- Hayden Briscoe, Head of Fixed Income, Asia Pacific, UBS Asset Management
- Geoffrey Rubin, Senior Managing Director and Chief Investment Strategist, Canada Public Pension Investment Board (CPPIB)
- Jeongmin Seong, Partner, McKinsey Global Institute
- China lies at the heart of the Asian economic bloc and drives the global economy;
- China's influence has grown but its economy is becoming more Chinese, i.e. driven by domestic demand;
- Urbanization and growth in services still have a lot more room to both grow and propel the economy in the coming years;
- China deserves and merits a strong place in investors' portfolios because of macro growth prospects, the size of investible opportunities, diversification benefits, and the strength of the rule of law;
- Trade tensions have not fundamentally altered China's long-term growth prospects.
China's place in the world: if the world is a solar system, then China is at the heart of it – that was Hayden Briscoe's key message in a dedicated session looking at China's place in the world and its importance to investors.
China is one part of the world’s largest economic bloc
Expanding on the theme, Jeongmin Seong positioned China as one of four key areas in the Asian economic bloc, complemented by Advanced Asia (South Korea, Japan, Singapore), Emerging Asia (including Vietnam), and Frontier Asia (including India).
While the four areas appear distinct, Seong remarked that these different parts of Asia have become increasingly inter-linked as trade, capital, and labor flows drive a process of regionalization in Asia.
Seong went on to explain that this process of regionalization in Asia is one aspect of an ongoing Asian growth story. Seong remarked that 'Asia is already the world's largest economic bloc and is forecast to account for more than half of total global GDP by 2040.'
'Asia is already the world's largest economic bloc and is forecast to account for more than half of total global GDP by 2040.'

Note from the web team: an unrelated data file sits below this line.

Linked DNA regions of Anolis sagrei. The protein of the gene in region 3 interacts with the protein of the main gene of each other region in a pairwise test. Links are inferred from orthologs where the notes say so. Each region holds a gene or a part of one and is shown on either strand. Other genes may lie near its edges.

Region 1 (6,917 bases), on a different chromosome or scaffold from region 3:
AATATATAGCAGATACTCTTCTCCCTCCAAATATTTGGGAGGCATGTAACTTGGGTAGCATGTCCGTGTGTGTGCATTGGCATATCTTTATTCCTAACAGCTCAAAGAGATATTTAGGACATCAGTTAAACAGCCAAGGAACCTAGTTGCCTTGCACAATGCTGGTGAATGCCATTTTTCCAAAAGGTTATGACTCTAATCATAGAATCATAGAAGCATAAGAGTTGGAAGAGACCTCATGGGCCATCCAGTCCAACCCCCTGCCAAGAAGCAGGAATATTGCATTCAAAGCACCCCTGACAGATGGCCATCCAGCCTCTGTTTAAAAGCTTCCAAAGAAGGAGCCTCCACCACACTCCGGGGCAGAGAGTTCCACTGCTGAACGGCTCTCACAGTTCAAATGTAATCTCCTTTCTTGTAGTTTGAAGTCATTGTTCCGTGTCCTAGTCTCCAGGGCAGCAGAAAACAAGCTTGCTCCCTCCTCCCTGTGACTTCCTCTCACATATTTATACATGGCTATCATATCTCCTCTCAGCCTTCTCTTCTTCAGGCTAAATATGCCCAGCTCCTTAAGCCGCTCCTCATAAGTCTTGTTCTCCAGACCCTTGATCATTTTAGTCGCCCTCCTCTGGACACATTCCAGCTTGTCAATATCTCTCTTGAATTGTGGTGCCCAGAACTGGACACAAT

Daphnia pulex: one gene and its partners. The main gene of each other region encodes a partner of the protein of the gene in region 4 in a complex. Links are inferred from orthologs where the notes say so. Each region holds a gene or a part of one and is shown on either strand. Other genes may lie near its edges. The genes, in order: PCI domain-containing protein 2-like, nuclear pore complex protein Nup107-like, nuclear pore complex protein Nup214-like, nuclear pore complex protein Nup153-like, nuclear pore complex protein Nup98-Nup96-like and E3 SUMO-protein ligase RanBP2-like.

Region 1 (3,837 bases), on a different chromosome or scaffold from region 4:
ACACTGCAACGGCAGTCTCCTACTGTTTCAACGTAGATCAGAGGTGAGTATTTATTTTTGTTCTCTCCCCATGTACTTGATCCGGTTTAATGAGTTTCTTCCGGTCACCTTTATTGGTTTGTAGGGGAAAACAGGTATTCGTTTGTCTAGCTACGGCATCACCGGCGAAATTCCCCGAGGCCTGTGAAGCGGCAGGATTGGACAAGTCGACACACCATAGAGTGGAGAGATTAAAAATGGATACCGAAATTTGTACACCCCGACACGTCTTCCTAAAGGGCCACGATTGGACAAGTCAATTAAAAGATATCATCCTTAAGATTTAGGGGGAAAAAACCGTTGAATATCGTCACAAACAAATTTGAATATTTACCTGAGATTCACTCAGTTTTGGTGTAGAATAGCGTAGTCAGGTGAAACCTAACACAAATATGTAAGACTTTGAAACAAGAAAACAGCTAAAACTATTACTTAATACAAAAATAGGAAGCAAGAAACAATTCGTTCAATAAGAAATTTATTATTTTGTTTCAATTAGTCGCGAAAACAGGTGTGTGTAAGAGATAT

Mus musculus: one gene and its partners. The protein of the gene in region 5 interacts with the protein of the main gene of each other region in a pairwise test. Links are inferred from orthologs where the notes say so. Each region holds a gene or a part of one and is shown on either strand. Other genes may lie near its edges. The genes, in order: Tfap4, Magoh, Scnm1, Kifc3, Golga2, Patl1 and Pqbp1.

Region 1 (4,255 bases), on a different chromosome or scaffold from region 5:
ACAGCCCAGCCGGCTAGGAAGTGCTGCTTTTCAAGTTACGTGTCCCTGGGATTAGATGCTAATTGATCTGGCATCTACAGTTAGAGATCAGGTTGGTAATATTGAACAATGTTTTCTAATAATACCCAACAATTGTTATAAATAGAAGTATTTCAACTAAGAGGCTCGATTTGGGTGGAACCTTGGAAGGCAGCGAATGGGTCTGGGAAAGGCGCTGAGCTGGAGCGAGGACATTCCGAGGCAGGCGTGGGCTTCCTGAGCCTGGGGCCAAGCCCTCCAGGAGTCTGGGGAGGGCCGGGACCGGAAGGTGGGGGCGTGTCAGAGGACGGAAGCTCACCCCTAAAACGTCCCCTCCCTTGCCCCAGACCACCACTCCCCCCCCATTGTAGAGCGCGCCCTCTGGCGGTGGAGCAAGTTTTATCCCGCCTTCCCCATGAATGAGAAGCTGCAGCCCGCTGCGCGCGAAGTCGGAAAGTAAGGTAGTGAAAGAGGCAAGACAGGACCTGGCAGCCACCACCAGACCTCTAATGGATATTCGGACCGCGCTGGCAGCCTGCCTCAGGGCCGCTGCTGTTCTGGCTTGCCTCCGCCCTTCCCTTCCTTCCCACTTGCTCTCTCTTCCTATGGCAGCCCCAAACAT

China is an anchor for Asia
Looking more specifically at China’s role within Asia, Seong explained how China has become the regional anchor for the Asian economic bloc.
In part, that is because it is deeply embedded in regional supply chains as both a source of inputs and a market for finished products.
Expanding on China's role as an anchor, Seong explained that China is increasingly influential as a source of capital and knowledge for Asia.
China provides a significant amount of funding for innovative start-ups in the region and is also a rich source of ideas and new business models, in areas like fintech, cashless payments, and mobility.
China is becoming more Chinese
Importantly, China's strong influence on the world and regional economy in Asia is not the same as China's exposure to trends within the world economy.
Seong remarked that China's economy is - in fact - becoming less exposed to the rest of the world on a relative basis.
Specifically, in Seong's view, 'China is becoming more Chinese, with its own growth increasingly driven by domestic sources, like consumer demand, rather than exports.'
That's why China's economy has continued to grow, despite US pressure on the trade front, because consumer demand has remained robust.
And the drivers behind China's domestic demand story still have much more room to grow.
Seong cited urbanization as a key driver. Seong estimated that China’s urbanization rate is currently around 60%, and has room to catch up with the rates of 80% by 2050 seen in the developed world.
If urbanization in China increases, Seong believes it can be a tailwind for the economy because it can move rural residents into better-paying urban jobs and drive investment in the economy through channels like infrastructure and housing development.
The second key and related growth is the services sector.
China’s services sector, though growing fast, lags behind more developed nations in terms of its contribution to overall GDP growth.